The paper proposed a model to explain the influence of social media on sport consumers while watching a live telecast. Facebook was the social media platform used to explore the model’s proposed constructs. We reported that social camaraderie, subjective norm, fan emotions and purposive needs all had a key role in influencing satisfaction when social media was used in conjunction with viewing live TV games. However, not all constructs directly influence consumer behavioral intentions to promote, investigate and/or purchase sport related products.
Little research has examined the use of social media platforms while people watch live sporting telecasts. The proposed model highlights the significance of social media platforms such as Facebook as a powerful support channel for people to express themselves when concurrently viewing a live TV telecast. The findings have practical implications for managers by providing insights and understanding of consumers during live TV telecasts, particularly in regards to sport.
8-Limitations and Future Research
The study focused on satisfaction and behavioral intention as the dependent variables to interpret sport consumer behavior. Therefore, further work may consider improving measurement reliability by employing additional methods, such as a field study and/or a longitudinal study to more closely observe and investigate the difference between current intention and future intention in consumer use of social media as a second screen. We sourced our constructs from the literature and, given the evolving nature of social media research, other potential unreported constructs may become evident over time. Hence, future research using a richer research methodology combining quantitative and qualitative methods is called for.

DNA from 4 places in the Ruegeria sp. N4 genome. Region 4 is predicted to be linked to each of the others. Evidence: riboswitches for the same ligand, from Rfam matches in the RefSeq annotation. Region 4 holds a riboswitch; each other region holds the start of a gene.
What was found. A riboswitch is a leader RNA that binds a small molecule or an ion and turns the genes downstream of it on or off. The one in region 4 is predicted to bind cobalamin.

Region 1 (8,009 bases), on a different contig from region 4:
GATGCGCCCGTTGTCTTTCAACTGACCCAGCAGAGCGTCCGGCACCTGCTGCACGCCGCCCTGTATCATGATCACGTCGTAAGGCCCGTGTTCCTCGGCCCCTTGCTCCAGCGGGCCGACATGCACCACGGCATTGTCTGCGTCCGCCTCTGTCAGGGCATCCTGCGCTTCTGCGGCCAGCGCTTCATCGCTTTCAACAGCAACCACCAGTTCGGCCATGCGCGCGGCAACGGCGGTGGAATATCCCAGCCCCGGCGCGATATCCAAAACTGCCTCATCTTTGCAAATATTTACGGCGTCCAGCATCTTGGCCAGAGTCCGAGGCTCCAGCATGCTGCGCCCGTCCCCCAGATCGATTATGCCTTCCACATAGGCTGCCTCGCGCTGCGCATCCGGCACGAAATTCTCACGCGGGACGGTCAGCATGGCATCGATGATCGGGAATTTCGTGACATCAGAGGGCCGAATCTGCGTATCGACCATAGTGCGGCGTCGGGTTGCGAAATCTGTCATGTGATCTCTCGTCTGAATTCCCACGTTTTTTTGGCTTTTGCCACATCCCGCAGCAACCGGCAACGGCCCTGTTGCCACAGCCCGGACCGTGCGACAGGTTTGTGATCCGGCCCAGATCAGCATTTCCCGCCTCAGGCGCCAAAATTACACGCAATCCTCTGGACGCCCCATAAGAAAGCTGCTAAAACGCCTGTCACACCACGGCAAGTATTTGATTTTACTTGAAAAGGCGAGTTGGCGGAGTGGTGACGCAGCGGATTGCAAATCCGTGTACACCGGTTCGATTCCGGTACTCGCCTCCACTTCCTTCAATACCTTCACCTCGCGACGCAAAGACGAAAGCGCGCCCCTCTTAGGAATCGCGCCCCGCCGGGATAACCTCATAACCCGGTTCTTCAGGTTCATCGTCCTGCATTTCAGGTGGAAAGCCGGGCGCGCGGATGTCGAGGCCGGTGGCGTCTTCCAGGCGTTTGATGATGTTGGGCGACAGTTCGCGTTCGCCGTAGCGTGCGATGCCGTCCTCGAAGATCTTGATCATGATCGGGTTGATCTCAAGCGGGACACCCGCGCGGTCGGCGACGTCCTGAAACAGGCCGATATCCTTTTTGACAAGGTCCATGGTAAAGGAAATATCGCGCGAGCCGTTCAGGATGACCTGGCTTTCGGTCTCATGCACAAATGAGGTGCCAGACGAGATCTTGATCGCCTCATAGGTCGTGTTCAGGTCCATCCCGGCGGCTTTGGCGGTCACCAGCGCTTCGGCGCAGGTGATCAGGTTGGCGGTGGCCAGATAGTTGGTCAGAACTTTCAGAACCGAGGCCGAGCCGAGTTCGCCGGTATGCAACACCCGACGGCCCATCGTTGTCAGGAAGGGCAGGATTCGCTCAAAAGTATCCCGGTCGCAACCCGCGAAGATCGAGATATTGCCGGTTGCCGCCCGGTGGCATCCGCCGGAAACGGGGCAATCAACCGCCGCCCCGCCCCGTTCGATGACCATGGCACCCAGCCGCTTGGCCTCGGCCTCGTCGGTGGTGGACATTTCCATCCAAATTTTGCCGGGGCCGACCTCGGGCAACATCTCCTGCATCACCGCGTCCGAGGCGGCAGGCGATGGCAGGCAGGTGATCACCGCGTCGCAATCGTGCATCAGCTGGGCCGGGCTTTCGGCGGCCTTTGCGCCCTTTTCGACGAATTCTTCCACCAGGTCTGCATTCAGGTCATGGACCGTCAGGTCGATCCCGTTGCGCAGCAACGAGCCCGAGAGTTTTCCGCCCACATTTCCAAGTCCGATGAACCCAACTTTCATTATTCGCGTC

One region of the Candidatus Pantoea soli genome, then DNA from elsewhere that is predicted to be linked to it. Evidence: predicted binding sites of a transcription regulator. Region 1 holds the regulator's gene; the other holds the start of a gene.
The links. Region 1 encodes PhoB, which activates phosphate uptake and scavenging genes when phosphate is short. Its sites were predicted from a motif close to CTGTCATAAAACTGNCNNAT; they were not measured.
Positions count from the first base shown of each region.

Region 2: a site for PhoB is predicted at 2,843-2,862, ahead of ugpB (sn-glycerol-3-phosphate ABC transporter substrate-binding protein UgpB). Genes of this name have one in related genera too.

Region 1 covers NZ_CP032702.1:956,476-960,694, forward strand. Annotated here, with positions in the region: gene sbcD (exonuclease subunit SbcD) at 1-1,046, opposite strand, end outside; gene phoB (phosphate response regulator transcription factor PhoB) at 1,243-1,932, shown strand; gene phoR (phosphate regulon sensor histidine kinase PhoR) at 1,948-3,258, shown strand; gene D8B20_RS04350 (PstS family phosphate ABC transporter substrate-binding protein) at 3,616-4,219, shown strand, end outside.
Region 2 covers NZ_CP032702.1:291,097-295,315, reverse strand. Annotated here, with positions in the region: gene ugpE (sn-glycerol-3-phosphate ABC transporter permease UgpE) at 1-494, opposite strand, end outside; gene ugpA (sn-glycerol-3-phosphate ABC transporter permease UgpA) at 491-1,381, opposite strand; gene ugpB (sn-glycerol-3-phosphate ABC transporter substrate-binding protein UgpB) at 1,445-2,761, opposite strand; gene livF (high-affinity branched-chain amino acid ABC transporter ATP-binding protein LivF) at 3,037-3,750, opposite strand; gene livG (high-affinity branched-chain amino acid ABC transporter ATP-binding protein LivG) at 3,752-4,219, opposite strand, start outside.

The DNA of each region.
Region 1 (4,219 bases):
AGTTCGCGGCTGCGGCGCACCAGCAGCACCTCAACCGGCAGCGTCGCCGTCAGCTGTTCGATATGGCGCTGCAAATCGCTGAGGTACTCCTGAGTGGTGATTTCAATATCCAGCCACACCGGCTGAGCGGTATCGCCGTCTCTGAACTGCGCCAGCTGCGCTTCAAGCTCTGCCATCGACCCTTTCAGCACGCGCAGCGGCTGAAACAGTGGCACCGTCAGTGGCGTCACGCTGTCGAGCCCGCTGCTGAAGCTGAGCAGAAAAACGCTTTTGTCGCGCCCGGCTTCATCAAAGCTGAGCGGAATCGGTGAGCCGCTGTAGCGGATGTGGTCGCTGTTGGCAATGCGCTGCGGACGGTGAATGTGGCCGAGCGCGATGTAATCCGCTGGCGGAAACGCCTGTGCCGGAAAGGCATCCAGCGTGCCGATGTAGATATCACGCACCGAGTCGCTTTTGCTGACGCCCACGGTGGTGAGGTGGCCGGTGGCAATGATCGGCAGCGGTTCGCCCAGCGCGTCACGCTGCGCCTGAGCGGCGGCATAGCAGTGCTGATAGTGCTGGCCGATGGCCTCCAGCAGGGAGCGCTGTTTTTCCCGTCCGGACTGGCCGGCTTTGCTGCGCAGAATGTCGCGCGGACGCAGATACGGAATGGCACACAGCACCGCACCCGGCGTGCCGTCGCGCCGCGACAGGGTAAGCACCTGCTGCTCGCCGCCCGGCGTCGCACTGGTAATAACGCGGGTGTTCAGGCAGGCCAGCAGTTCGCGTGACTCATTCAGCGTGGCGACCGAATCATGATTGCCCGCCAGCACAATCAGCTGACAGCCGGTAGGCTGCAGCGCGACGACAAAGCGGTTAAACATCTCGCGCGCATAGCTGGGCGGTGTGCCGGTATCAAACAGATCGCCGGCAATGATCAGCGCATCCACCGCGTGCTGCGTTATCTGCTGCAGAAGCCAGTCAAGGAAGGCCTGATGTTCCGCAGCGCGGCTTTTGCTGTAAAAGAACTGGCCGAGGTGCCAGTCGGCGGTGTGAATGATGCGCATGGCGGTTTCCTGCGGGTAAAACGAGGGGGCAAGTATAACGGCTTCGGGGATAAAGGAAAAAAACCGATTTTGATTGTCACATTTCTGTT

People can use a diverse number of social media channels to watch live TV. We chose Facebook in this study as the most widely adopted social media in Thailand. However, different social media platforms will have different functional communication and content creation features. Hence, the model can potentially be used with different platforms such as YouTube, Twitter and Snapchat in order to explore how these media influence viewer behavior. In the study, we assumed an equivalent experience across broadcast viewing mediums (internet streaming, cable TV, etc) and viewing environments (home, sport bar, etc). These issues may have potentially affected satisfaction and behavioral intention findings. Ideally, future research should explore these differences.
The study focused on EPL fans in Thailand. Given that football has a passionate following in Asian markets (Bodet and Chanavat 2010), the model may be found to be unsupported when tested in other sports settings— for instance, user emotions may not be an influencing factor in sports that are passive when compared to EPL games. Hence, comparative studies between different sports may identify differences and/or new constructs.